So we have to handle this exception somehow. We may decide that this function should return a default value if there is an error opening the file. So we update our code accordingly:

String readData(File file, String default_value) {
String data;
BufferedReader in = null;
try {
in = new BufferedReader(new FileReader(file));
data = in.readLine();
in.close();
}
catch(FileNotFoundException e) {
return default_value;
}
return data;
}


Looks fine. But it still won't compile yet. First our 'readLine' could throw an IOException, so we replace our FileNotFoundException with a IOException to catch both kind of exceptions. Now it would compile - but it's still not correct. Look at the 'in.close()'. If an exception occurs in 'in.readLine()' the program will skip 'in.close()' and we may have a resource leak (sure, it will collected by the GC some time later but we want to be really correct here).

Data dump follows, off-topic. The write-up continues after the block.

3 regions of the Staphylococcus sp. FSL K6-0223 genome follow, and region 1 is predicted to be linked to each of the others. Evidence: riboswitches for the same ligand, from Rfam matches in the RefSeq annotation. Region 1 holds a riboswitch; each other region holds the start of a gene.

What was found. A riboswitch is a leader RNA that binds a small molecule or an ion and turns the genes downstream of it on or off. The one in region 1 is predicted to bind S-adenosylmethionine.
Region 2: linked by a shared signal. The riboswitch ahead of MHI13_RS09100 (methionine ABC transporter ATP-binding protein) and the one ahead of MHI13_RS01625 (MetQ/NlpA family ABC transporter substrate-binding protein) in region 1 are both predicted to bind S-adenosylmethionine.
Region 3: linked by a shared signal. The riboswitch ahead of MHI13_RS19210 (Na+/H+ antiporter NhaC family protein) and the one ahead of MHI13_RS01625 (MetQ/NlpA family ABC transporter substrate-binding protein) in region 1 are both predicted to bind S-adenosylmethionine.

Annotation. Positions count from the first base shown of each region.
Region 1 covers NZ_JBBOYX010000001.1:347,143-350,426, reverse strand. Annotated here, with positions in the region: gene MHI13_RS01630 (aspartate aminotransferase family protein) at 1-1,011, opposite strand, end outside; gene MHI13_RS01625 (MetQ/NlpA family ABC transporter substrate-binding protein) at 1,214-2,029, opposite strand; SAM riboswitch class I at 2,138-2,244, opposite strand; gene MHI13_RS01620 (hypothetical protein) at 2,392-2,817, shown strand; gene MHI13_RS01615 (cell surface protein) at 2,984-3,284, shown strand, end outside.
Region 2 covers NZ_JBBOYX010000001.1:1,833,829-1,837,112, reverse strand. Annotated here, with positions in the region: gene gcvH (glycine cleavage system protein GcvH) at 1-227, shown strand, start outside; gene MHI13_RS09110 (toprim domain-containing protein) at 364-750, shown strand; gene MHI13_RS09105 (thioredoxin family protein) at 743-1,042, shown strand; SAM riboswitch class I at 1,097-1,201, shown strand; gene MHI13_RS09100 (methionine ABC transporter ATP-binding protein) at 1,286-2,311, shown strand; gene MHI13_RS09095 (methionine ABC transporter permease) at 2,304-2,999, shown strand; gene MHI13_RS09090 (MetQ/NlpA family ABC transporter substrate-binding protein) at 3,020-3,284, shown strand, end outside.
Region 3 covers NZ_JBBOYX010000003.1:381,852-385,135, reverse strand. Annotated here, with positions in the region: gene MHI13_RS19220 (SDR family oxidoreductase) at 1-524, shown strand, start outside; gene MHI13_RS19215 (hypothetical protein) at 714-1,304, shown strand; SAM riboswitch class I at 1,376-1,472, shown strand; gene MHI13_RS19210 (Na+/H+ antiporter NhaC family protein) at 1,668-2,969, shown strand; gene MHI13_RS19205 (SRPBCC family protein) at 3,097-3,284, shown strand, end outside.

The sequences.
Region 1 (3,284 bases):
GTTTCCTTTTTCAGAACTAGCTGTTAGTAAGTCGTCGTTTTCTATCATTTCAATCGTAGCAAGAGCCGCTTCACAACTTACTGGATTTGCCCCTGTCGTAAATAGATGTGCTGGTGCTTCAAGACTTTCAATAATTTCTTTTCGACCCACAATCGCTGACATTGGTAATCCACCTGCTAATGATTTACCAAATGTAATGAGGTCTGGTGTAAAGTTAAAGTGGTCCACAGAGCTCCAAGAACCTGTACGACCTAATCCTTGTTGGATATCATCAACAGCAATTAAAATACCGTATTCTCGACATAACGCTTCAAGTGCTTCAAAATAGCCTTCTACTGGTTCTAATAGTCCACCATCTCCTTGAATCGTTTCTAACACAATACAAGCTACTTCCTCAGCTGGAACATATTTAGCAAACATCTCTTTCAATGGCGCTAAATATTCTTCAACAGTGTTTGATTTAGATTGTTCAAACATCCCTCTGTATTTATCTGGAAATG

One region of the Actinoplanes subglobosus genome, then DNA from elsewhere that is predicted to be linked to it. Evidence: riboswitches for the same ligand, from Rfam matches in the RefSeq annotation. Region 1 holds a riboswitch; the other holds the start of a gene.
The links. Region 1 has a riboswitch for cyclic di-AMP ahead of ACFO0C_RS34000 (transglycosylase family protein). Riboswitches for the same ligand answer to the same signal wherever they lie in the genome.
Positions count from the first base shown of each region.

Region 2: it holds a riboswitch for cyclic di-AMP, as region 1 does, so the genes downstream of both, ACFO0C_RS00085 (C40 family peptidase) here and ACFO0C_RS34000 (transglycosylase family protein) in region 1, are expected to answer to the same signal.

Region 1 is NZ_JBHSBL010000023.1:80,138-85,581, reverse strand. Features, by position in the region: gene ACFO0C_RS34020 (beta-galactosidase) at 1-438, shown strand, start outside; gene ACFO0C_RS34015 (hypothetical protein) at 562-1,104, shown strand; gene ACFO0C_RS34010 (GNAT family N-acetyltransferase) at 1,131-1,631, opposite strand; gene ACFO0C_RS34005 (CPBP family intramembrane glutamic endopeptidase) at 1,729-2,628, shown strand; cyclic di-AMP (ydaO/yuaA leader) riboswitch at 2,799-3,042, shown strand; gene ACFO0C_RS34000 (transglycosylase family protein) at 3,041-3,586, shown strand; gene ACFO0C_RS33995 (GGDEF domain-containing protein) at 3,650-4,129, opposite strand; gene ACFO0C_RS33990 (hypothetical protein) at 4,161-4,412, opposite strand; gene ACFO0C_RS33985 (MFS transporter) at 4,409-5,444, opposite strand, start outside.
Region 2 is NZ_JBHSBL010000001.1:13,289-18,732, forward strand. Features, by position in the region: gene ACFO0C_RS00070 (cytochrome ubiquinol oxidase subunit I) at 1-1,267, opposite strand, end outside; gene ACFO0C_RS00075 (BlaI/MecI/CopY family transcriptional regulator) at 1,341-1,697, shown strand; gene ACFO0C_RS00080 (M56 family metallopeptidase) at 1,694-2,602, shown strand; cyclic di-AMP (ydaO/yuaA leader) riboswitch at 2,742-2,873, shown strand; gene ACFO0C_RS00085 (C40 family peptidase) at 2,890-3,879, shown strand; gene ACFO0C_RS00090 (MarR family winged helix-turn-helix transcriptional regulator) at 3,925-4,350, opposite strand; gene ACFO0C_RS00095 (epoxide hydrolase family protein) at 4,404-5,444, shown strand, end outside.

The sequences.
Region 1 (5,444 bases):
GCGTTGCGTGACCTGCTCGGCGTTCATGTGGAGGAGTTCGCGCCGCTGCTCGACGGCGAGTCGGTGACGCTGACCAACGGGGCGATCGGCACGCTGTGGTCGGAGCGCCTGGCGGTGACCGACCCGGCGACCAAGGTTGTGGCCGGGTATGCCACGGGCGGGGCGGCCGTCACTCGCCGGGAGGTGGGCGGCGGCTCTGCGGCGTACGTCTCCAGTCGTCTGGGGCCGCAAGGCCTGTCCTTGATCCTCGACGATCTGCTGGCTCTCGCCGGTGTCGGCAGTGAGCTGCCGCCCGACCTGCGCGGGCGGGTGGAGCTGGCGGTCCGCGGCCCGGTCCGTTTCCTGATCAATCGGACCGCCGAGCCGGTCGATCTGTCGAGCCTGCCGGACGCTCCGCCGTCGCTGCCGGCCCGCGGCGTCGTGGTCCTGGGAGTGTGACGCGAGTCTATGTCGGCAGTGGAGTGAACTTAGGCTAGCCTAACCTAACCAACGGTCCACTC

So we change our code into

String readData(File file, String default_value) {
String data;
BufferedReader in = null;
try {
in = new BufferedReader(new FileReader(file));
data = in.readLine();
}
catch(IOException e) {
return default_value;
}
finally {
if (in != null) in.close();
}
return data;
}

to make sure that in.close() will be called if an exception occurs. But again this won't compile because in.close() can throw again a checked exception.

String readData(File file, String default_value) {
String data;
BufferedReader in = null;
try {
in = new BufferedReader(new FileReader(file));